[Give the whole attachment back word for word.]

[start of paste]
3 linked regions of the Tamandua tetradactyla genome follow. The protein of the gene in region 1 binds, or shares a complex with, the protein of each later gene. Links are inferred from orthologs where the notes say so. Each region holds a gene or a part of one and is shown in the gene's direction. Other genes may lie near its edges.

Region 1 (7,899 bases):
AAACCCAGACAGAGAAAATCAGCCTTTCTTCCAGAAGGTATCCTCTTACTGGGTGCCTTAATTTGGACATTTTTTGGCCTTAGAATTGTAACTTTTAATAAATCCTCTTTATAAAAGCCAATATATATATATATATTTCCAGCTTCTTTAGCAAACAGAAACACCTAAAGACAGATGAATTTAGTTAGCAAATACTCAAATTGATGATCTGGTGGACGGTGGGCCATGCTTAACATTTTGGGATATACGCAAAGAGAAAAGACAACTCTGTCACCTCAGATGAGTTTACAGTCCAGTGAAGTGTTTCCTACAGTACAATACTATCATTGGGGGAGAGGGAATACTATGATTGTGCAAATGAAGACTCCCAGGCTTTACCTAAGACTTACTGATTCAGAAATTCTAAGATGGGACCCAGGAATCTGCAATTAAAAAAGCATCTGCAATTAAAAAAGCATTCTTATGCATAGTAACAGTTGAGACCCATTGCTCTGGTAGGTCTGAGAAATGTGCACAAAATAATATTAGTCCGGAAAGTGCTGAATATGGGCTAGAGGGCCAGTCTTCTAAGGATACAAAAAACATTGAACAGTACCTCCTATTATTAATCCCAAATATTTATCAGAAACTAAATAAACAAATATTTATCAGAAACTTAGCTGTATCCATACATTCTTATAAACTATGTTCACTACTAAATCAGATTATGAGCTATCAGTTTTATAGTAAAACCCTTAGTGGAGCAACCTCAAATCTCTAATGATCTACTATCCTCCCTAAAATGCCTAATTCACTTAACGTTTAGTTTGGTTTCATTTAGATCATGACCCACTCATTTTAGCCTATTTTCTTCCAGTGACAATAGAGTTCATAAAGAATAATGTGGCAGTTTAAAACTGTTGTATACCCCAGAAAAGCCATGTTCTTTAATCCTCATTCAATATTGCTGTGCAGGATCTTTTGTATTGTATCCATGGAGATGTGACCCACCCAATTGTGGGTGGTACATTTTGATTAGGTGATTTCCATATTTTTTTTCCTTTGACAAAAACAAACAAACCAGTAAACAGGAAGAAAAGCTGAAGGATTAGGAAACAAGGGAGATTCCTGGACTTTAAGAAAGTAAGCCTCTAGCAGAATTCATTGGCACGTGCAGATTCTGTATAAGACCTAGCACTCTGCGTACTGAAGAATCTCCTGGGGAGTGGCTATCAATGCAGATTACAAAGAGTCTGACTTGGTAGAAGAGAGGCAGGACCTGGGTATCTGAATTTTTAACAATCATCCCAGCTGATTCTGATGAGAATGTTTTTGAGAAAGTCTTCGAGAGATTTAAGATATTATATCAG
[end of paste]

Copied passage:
3 linked regions of the Tamandua tetradactyla genome follow. The protein of the gene in region 1 binds, or shares a complex with, the protein of each later gene. Links are inferred from orthologs where the notes say so. Each region holds a gene or a part of one and is shown in the gene's direction. Other genes may lie near its edges.

Region 1 (7,899 bases):
AAACCCAGACAGAGAAAATCAGCCTTTCTTCCAGAAGGTATCCTCTTACTGGGTGCCTTAATTTGGACATTTTTTGGCCTTAGAATTGTAACTTTTAATAAATCCTCTTTATAAAAGCCAATATATATATATATATTTCCAGCTTCTTTAGCAAACAGAAACACCTAAAGACAGATGAATTTAGTTAGCAAATACTCAAATTGATGATCTGGTGGACGGTGGGCCATGCTTAACATTTTGGGATATACGCAAAGAGAAAAGACAACTCTGTCACCTCAGATGAGTTTACAGTCCAGTGAAGTGTTTCCTACAGTACAATACTATCATTGGGGGAGAGGGAATACTATGATTGTGCAAATGAAGACTCCCAGGCTTTACCTAAGACTTACTGATTCAGAAATTCTAAGATGGGACCCAGGAATCTGCAATTAAAAAAGCATCTGCAATTAAAAAAGCATTCTTATGCATAGTAACAGTTGAGACCCATTGCTCTGGTAGGTCTGAGAAATGTGCACAAAATAATATTAGTCCGGAAAGTGCTGAATATGGGCTAGAGGGCCAGTCTTCTAAGGATACAAAAAACATTGAACAGTACCTCCTATTATTAATCCCAAATATTTATCAGAAACTAAATAAACAAATATTTATCAGAAACTTAGCTGTATCCATACATTCTTATAAACTATGTTCACTACTAAATCAGATTATGAGCTATCAGTTTTATAGTAAAACCCTTAGTGGAGCAACCTCAAATCTCTAATGATCTACTATCCTCCCTAAAATGCCTAATTCACTTAACGTTTAGTTTGGTTTCATTTAGATCATGACCCACTCATTTTAGCCTATTTTCTTCCAGTGACAATAGAGTTCATAAAGAATAATGTGGCAGTTTAAAACTGTTGTATACCCCAGAAAAGCCATGTTCTTTAATCCTCATTCAATATTGCTGTGCAGGATCTTTTGTATTGTATCCATGGAGATGTGACCCACCCAATTGTGGGTGGTACATTTTGATTAGGTGATTTCCATATTTTTTTTCCTTTGACAAAAACAAACAAACCAGTAAACAGGAAGAAAAGCTGAAGGATTAGGAAACAAGGGAGATTCCTGGACTTTAAGAAAGTAAGCCTCTAGCAGAATTCATTGGCACGTGCAGATTCTGTATAAGACCTAGCACTCTGCGTACTGAAGAATCTCCTGGGGAGTGGCTATCAATGCAGATTACAAAGAGTCTGACTTGGTAGAAGAGAGGCAGGACCTGGGTATCTGAATTTTTAACAATCATCCCAGCTGATTCTGATGAGAATGTTTTTGAGAAAGTCTTCGAGAGATTTAAGATATTATATCAG